What Should A Landlord Carve Out From A Tenant Exclusive?

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Don’t expect cut and paste clauses today because we’re only going to do some conceptualizing. Once it is settled that a tenant will get the benefit of an exclusive use right, its landlord needs to make sure that its own ability to make a living isn’t imperiled. We’re not going to discuss whether landlords should grant exclusive use rights because sometimes that just what needs to be done to get the rent for an otherwise empty space.

To all get on the same page, let’s try to agree that the legitimate objective of an exclusive use right is to protect a tenant’s core business (i.e., the reason its customers come to the store in the first place) against cannibalization from competing tenants at the same property whose customers come to the property, in part, because the very same “protected” tenant is at the property. Tenants with sufficient bargaining power can stretch that protection to nearby properties owned by the landlord or by affiliates of the landlord, although the rationale is a little weaker. Perhaps the strongest economic argument (or more likely, emotional argument) is that the protected tenant doesn’t want its landlord to use that tenant’s rent money to invest in nearby properties occupied by the “protected” tenant’s competitors. Ruminations may return to that subject in the future, but that’s the last you’ll read of “off-site” restrictions today.

Basically, a landlord has to be careful not to “overpromise.” It can’t let itself get in the position where the exclusive use right is violated by existing tenants who, under their own leases, are rightfully selling or displaying the “forbidden” goods or services. That’s not a full expression of the “problem,” so we’ll expand on that later. Also, landlords have to be careful not to get in a position where they can’t lease to a whole range of new tenants who, while not trampling over the “protected” tenant’s legitimate commercial interests, happen to sell a few items that fall within the “protected” tenant’s exclusive use rights. A non-controversial example might be based on an exclusive granted to a book store promising that no other occupant at the property will sell books. [We’re not going into the question of what, in the 21st century, a book might be.] Would a hair salon’s display and sale of a dozen books on hair styles really harm the bookstore?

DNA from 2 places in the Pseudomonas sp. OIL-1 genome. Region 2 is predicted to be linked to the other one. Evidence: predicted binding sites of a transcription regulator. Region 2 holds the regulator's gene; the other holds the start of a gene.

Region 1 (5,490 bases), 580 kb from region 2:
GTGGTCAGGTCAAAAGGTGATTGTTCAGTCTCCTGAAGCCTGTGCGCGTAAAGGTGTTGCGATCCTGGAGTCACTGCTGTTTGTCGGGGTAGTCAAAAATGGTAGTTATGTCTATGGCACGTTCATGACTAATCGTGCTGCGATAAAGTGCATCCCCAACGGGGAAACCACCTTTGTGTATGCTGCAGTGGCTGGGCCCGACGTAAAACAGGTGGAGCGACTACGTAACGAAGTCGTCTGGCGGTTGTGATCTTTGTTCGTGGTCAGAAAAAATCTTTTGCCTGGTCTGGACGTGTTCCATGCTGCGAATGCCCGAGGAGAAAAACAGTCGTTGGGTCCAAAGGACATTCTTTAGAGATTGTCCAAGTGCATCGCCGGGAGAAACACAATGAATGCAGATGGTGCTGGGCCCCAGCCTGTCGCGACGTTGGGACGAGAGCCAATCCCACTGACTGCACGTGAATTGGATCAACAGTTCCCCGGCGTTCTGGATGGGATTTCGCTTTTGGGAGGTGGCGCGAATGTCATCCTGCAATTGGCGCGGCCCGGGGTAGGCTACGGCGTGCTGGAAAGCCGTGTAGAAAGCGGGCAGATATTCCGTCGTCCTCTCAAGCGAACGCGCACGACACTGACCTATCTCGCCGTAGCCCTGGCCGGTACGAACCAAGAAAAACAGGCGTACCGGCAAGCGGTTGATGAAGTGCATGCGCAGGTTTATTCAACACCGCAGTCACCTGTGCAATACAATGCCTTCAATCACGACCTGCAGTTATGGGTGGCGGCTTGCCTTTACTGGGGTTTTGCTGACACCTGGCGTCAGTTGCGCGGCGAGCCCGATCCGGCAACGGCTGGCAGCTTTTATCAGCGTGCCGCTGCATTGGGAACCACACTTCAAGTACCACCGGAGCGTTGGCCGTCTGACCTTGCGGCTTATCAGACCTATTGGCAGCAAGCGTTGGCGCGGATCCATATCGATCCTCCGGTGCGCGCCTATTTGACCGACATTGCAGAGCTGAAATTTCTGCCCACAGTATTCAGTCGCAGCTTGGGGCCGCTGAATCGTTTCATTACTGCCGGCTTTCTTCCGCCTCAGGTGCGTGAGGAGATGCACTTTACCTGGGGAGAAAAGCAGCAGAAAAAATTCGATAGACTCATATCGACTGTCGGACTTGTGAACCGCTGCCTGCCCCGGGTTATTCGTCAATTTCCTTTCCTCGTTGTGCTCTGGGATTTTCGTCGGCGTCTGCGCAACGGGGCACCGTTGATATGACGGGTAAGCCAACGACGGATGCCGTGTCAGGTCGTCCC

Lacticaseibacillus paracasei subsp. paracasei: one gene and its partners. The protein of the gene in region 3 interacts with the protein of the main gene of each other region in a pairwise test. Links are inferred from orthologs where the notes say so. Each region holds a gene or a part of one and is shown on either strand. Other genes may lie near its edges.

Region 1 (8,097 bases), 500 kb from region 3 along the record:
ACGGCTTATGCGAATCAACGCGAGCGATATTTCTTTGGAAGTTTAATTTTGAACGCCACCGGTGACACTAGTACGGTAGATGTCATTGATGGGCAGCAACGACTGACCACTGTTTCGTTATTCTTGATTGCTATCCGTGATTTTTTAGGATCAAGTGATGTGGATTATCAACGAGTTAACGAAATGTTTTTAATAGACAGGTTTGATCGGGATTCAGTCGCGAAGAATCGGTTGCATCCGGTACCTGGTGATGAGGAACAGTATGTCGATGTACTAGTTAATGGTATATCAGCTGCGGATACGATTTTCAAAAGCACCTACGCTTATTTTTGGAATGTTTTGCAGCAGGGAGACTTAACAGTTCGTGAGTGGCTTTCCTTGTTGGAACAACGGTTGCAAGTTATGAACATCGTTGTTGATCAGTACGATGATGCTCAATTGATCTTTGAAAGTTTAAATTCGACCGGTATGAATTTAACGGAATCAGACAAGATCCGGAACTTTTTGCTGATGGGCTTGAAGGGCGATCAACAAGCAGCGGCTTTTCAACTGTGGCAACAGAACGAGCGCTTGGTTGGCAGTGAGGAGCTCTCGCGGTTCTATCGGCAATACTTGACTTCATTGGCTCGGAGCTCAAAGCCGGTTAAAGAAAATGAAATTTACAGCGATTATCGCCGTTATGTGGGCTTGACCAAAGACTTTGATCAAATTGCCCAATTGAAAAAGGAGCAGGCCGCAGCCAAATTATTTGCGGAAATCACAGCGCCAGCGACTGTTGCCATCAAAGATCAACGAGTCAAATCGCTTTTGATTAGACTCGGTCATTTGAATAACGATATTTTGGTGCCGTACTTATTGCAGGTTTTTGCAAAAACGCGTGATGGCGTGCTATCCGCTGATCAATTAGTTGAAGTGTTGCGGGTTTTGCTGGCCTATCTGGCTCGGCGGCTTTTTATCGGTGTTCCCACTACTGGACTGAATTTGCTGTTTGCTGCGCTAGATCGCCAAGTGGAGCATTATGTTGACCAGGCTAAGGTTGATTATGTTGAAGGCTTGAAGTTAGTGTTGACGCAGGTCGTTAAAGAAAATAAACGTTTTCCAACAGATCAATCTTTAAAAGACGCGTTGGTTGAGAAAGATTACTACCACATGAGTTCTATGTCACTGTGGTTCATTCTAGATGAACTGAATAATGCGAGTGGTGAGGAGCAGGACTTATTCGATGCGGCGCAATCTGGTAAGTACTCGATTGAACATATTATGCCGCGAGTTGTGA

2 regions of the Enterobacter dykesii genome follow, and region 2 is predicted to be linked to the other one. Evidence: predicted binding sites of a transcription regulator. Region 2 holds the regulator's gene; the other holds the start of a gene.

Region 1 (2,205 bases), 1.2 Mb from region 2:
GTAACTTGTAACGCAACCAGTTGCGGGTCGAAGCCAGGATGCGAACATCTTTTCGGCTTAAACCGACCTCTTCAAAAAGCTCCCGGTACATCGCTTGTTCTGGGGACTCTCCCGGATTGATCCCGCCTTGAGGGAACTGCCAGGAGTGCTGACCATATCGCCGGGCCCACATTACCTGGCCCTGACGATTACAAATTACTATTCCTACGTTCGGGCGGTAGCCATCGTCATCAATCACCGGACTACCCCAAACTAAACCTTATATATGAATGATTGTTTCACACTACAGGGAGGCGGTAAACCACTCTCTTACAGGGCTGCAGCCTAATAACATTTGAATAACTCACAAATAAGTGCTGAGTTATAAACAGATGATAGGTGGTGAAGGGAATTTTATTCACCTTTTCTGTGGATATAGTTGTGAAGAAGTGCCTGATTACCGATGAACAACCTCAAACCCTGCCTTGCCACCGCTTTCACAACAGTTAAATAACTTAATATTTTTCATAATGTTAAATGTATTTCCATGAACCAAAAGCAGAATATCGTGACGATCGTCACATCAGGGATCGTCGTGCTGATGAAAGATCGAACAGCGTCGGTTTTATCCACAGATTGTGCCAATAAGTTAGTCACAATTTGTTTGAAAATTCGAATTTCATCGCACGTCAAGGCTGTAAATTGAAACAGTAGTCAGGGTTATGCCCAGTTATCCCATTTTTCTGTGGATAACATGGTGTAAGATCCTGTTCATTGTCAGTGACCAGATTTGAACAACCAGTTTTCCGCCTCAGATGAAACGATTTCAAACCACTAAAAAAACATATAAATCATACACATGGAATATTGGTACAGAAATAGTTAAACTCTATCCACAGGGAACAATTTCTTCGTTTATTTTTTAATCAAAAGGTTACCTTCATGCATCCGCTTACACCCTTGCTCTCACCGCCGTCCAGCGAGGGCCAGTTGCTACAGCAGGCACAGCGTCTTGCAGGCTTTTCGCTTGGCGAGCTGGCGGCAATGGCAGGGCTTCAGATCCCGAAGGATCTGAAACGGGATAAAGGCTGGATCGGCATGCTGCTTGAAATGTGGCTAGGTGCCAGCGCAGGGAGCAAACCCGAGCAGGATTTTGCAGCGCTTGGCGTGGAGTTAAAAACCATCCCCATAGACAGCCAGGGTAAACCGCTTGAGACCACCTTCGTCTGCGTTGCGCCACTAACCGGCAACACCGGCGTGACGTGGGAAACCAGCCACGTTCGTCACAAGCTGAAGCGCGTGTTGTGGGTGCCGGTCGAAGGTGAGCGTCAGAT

Here’s what Ruminations is thinking. Landlords (and their to be “protected” tenants) should concentrate on these categories as the basis for exceptions or “carve-outs” to exclusive use rights:

Existing Occupants

Existing Leases

Specific Premises

Certain Types of Occupants

Certain Levels of Activity

As to “Existing Occupants,” whether under a lease or not, should (or can) the exclusive use right apply to them. This isn’t only a question of whether an existing tenant’s lease would otherwise permit sale or display of the “forbidden” goods or services. It includes whether the fact of a new lease to the “protected” tenant should change the landlord’s relationship with existing tenants. Also, should such occupants be permitted to have the “unfettered” ability to choose to sell (or not sell) the “forbidden” goods or services, even if they sign a new lease, expand their existing spaces or move to other spaces within the property? Think about the occupant (tenant) untethered from its existing lease (or about a month-to-month arrangement).

As to Existing Leases, if such a lease would permit the tenant thereunder to sell or display the “forbidden” goods or services, its landlord can’t allow itself to be in violation of the new “protected” tenant’s lease right out of the box. That is pretty obvious, although we’ve seen a fair share of leases that have overlooked that situation. In such cases, landlords have to look for court protection. Though the probability of getting a favorable court decision is reasonably high, the costs to get that ruling are also reasonably high. What is more, is that no one thinks about the countless settlements of such disputes that invariably cost the landlord money. Most likely, the reason this situation arises is because landlords looked at what their current tenants were actually selling or displaying (and usually not all that carefully), but didn’t look at what the existing leases will allow. Don’t fool yourselves; the problem doesn’t only arise out of “any lawful retail purpose” use clauses.

Even if a landlord carefully confirms that no existing tenant’s lease contains a permitted use clause that would allow the competing activity, would it also look at whether another lease provision, perhaps the assignment or subletting provision, allows a tenant to change its use with the landlord’s consent, often (by default or express language) with such consent not to be unreasonably withheld? Would it be unreasonable for a landlord to withhold its consent because it had later given away an exclusive use right to another, newer tenant? How would a court balance the equities between a landlord and its “old” tenant? Did the landlord breach its existing tenant’s reasonable expectations when it granted the exclusive use right now in controversy, when most other landlords would have preserved a prior tenant’s expectations under such circumstances? We won’t predict the outcome because of the uncertainty of result related to the particular facts in play and the jurisdiction involved, but we have no uncertainty about the cost of the litigation.